Work, discipline and conflict in the Hudson's Bay Company, 1770 to 1870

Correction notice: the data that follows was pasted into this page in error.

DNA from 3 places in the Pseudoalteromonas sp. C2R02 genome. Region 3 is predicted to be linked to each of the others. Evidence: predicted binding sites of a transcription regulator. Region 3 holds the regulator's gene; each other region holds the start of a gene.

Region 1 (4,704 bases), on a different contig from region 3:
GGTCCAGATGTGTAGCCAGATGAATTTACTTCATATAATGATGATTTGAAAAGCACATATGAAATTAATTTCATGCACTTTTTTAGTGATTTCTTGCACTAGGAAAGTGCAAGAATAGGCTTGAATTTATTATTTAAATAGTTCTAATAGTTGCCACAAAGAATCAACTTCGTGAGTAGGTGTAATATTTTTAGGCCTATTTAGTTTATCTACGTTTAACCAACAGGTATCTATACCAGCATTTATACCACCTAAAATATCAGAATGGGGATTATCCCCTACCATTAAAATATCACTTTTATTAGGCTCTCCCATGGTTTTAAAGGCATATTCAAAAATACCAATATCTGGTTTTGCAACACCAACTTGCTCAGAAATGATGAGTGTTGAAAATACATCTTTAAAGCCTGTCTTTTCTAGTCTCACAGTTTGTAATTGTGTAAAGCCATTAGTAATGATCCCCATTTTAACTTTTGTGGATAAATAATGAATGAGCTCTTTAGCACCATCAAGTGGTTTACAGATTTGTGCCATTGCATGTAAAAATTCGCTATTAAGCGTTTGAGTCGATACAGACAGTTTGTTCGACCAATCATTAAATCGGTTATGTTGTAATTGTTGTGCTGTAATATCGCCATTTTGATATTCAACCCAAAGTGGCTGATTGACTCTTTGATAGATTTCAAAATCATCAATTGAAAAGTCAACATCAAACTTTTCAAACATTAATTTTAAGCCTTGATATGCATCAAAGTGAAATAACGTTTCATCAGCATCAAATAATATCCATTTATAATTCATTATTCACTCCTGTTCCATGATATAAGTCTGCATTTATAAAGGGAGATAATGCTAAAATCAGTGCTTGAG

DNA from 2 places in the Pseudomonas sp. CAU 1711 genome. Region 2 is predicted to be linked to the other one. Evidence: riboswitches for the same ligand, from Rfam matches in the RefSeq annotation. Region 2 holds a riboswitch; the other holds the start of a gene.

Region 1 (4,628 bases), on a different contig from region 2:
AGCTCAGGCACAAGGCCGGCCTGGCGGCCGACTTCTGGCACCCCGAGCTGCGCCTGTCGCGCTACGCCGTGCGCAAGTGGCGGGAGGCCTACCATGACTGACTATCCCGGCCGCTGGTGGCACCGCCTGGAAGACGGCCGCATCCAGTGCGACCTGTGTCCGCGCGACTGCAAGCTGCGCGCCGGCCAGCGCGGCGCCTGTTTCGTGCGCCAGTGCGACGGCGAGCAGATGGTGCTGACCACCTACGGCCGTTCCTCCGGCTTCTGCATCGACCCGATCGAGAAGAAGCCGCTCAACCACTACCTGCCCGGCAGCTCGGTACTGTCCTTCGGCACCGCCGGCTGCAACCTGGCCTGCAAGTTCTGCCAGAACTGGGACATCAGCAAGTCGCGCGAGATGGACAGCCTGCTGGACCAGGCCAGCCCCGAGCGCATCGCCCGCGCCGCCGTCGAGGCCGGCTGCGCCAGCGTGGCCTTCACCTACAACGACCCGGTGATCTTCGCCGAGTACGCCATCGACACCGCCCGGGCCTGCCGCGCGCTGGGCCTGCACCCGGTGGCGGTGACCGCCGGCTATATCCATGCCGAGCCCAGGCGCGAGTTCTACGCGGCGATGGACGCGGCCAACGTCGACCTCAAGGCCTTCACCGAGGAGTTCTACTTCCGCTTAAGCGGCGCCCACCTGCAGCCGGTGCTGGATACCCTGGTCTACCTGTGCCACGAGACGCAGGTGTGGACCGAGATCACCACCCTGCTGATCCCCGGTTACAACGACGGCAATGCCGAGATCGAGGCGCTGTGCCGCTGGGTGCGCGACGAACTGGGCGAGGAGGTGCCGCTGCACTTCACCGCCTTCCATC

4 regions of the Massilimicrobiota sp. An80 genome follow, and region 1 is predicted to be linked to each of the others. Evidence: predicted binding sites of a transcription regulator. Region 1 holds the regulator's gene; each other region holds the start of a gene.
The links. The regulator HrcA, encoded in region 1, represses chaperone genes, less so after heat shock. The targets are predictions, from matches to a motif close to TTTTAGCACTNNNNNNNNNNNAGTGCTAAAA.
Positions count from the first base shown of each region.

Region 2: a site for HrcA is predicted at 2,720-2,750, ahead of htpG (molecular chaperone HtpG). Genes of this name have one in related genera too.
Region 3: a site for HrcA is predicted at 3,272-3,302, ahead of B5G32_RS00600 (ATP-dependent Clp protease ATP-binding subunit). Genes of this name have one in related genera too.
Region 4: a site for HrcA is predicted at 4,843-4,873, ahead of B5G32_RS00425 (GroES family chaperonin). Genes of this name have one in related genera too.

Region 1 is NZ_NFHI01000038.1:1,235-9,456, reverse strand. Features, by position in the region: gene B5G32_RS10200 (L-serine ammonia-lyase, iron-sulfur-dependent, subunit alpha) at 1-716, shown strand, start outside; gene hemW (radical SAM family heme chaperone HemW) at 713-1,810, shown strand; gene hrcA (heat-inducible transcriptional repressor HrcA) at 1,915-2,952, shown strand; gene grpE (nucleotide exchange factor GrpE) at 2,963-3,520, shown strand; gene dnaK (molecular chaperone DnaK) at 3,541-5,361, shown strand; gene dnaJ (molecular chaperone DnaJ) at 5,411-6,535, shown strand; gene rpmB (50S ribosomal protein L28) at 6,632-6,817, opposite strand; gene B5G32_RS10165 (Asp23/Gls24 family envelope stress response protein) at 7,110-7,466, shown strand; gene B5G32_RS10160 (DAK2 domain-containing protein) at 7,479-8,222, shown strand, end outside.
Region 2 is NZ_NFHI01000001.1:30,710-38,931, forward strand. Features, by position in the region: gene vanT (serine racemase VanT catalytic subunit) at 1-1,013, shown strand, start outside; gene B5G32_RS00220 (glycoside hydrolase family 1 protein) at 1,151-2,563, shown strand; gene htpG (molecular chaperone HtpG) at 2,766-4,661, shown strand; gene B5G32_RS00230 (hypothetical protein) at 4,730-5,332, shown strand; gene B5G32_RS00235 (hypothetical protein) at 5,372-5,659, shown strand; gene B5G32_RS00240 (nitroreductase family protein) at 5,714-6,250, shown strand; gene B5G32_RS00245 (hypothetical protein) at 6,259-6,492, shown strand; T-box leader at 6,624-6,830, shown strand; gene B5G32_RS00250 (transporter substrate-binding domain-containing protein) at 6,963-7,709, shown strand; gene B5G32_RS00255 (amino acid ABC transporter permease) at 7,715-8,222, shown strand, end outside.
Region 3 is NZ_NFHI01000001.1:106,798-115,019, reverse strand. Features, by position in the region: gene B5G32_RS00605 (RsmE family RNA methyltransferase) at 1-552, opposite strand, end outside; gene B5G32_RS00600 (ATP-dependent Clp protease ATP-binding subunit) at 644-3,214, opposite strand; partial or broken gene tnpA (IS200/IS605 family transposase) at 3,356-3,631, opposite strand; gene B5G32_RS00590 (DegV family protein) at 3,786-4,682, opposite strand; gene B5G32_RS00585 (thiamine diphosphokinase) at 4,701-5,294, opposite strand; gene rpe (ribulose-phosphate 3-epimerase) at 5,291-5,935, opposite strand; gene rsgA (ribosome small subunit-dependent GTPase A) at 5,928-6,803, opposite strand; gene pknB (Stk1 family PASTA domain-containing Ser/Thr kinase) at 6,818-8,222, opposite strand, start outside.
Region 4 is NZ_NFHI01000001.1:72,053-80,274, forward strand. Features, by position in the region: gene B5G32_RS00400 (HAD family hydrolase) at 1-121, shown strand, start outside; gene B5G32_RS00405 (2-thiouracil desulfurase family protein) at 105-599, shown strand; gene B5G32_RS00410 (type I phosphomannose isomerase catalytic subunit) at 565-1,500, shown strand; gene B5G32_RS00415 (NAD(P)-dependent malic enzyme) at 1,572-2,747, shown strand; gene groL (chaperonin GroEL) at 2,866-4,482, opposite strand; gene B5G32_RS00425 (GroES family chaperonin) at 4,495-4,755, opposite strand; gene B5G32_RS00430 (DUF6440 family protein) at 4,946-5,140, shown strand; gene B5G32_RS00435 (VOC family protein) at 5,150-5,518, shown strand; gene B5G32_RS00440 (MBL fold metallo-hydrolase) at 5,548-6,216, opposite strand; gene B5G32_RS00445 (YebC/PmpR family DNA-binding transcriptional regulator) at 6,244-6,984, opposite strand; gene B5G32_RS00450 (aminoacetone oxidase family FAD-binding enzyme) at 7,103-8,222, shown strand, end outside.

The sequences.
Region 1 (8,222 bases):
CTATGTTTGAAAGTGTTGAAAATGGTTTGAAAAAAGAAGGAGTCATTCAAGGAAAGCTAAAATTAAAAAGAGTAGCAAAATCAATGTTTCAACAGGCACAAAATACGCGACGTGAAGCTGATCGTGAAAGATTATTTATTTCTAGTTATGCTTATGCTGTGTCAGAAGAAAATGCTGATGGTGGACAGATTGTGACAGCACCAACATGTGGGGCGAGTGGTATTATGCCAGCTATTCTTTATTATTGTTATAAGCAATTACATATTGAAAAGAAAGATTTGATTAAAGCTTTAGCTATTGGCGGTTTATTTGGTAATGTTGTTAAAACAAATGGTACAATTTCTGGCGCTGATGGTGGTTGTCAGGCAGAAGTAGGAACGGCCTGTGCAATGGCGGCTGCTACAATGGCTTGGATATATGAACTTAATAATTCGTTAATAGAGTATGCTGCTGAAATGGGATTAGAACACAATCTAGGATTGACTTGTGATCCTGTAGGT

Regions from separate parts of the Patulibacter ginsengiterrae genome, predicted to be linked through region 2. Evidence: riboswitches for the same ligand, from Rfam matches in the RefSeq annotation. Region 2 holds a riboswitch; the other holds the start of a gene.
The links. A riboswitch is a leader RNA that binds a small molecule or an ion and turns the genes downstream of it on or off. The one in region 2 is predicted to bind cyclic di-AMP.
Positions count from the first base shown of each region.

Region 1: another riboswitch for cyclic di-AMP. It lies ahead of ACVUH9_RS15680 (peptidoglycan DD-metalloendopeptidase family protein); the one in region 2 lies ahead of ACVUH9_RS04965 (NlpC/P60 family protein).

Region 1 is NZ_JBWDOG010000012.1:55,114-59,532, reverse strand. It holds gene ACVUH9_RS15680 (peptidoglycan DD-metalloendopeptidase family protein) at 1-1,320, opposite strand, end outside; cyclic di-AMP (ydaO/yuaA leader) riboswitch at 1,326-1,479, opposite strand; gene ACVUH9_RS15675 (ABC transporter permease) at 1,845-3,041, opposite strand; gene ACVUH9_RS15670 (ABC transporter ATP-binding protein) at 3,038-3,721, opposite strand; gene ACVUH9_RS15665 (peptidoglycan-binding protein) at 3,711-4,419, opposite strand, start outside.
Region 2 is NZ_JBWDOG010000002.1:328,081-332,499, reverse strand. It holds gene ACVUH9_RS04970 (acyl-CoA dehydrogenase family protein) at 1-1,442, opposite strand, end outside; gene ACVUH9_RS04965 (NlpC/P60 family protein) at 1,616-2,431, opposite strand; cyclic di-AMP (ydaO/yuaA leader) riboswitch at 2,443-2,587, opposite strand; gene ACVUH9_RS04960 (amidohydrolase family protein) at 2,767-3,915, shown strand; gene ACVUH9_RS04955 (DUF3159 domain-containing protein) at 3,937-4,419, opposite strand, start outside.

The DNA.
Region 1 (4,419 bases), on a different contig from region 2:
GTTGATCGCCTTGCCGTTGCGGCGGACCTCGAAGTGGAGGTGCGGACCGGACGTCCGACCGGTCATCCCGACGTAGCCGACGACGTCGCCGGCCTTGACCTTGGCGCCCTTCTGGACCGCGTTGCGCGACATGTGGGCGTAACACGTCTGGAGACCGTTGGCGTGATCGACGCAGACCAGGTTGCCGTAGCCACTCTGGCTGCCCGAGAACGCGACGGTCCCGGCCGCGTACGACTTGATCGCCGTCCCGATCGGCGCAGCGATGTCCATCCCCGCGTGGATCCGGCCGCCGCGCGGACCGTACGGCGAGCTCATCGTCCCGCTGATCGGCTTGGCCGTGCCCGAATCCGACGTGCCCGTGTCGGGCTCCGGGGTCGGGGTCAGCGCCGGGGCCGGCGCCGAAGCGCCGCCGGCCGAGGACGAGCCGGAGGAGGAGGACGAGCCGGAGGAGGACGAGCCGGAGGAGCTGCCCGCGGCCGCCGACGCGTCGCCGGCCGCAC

The Hudson's Bay Company is usually seen as a group of explorers and fur traders, an image reinforced by fur trade historians who focus on officers, native-European relations, women, and "fur trade society," while paying scant attention to the majority of the HBC's men who were labourers and tradesmen. The notion that trading posts resembled traditional households in which subordinate members were subsumed has come to dominate the discussion of HBC employees, thereby relegating them to the margins of Canadian history. Labour historians tend to ignore the HBC altogether. But, the posts and ships of the HBC were workplaces and, therefore, "contested terrain," as indeed was the pre-industrial household itself. The assumption, shared by the London committee and fur trade historians, that order and subordination were the norm in such traditional settings means that conflict and disobedience are considered almost aberrant and attributed to ethnic peculiarities. The HBC has thus come to be seen as a monolithic, paternalistic organization in which all members were united in a mentalite characteristic of the harmonious, pre-industrial society from which most of them were drawn. However, pre-industrial social relations were negotiated, not imposed from the top. This thesis rests on the assumption that such negotiation occurred in the HBC and explores this relationship for the period 1770-1870, a century of drastic change for the company. The HBC's archives preserve the journals, logs, and reports of unusual events, which officers and ships' captains had to submit, correspondence between them and the London committee, letters from HBC recruiters, petitions from servants asking for assistance or demanding justice, and a variety of personal letters. These records document the behaviour and views of both officers and servants and reveal that conflict was very much a part of life in the HBC. Regardless of ethnicity and like other workers, HBC men negotiated the terms of their engagements, retained customs and habits their superiors abandoned, engaged in private trade, were frequently disobedient and defiant, tried to control the pace and conditions of their work, and acted collectively to increase wages or oppose unfair treatment.